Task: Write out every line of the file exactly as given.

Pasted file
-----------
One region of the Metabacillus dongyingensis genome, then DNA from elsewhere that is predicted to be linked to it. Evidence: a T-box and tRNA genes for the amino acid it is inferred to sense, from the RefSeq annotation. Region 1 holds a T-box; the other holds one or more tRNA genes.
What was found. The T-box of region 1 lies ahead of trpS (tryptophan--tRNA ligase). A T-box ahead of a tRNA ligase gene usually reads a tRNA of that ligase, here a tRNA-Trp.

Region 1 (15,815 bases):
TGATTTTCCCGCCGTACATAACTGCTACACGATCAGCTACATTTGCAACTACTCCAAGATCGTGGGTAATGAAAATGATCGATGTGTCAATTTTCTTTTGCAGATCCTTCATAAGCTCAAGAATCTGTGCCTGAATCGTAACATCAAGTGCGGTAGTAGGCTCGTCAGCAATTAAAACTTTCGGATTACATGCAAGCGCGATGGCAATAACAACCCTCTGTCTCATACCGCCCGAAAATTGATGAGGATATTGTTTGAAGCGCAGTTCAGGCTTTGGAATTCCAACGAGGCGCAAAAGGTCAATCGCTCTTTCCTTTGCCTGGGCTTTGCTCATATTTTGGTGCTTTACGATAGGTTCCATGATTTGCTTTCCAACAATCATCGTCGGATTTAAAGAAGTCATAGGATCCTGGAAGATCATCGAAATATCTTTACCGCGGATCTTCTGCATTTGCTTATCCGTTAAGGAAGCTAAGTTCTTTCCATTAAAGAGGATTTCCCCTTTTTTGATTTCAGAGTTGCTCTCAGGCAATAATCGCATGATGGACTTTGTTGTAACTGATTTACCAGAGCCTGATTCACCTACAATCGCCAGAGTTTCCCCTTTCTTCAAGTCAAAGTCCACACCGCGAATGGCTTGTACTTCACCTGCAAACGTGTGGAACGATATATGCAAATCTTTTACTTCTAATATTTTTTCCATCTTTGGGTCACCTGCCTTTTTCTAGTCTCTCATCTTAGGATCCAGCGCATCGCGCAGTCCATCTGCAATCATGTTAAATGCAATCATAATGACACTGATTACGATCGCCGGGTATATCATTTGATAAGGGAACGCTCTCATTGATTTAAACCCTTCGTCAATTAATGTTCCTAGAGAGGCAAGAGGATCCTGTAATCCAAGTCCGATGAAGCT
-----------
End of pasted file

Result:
One region of the Metabacillus dongyingensis genome, then DNA from elsewhere that is predicted to be linked to it. Evidence: a T-box and tRNA genes for the amino acid it is inferred to sense, from the RefSeq annotation. Region 1 holds a T-box; the other holds one or more tRNA genes.
What was found. The T-box of region 1 lies ahead of trpS (tryptophan--tRNA ligase). A T-box ahead of a tRNA ligase gene usually reads a tRNA of that ligase, here a tRNA-Trp.

Region 1 (15,815 bases):
TGATTTTCCCGCCGTACATAACTGCTACACGATCAGCTACATTTGCAACTACTCCAAGATCGTGGGTAATGAAAATGATCGATGTGTCAATTTTCTTTTGCAGATCCTTCATAAGCTCAAGAATCTGTGCCTGAATCGTAACATCAAGTGCGGTAGTAGGCTCGTCAGCAATTAAAACTTTCGGATTACATGCAAGCGCGATGGCAATAACAACCCTCTGTCTCATACCGCCCGAAAATTGATGAGGATATTGTTTGAAGCGCAGTTCAGGCTTTGGAATTCCAACGAGGCGCAAAAGGTCAATCGCTCTTTCCTTTGCCTGGGCTTTGCTCATATTTTGGTGCTTTACGATAGGTTCCATGATTTGCTTTCCAACAATCATCGTCGGATTTAAAGAAGTCATAGGATCCTGGAAGATCATCGAAATATCTTTACCGCGGATCTTCTGCATTTGCTTATCCGTTAAGGAAGCTAAGTTCTTTCCATTAAAGAGGATTTCCCCTTTTTTGATTTCAGAGTTGCTCTCAGGCAATAATCGCATGATGGACTTTGTTGTAACTGATTTACCAGAGCCTGATTCACCTACAATCGCCAGAGTTTCCCCTTTCTTCAAGTCAAAGTCCACACCGCGAATGGCTTGTACTTCACCTGCAAACGTGTGGAACGATATATGCAAATCTTTTACTTCTAATATTTTTTCCATCTTTGGGTCACCTGCCTTTTTCTAGTCTCTCATCTTAGGATCCAGCGCATCGCGCAGTCCATCTGCAATCATGTTAAATGCAATCATAATGACACTGATTACGATCGCCGGGTATATCATTTGATAAGGGAACGCTCTCATTGATTTAAACCCTTCGTCAATTAATGTTCCTAGAGAGGCAAGAGGATCCTGTAATCCAAGTCCGATGAAGCT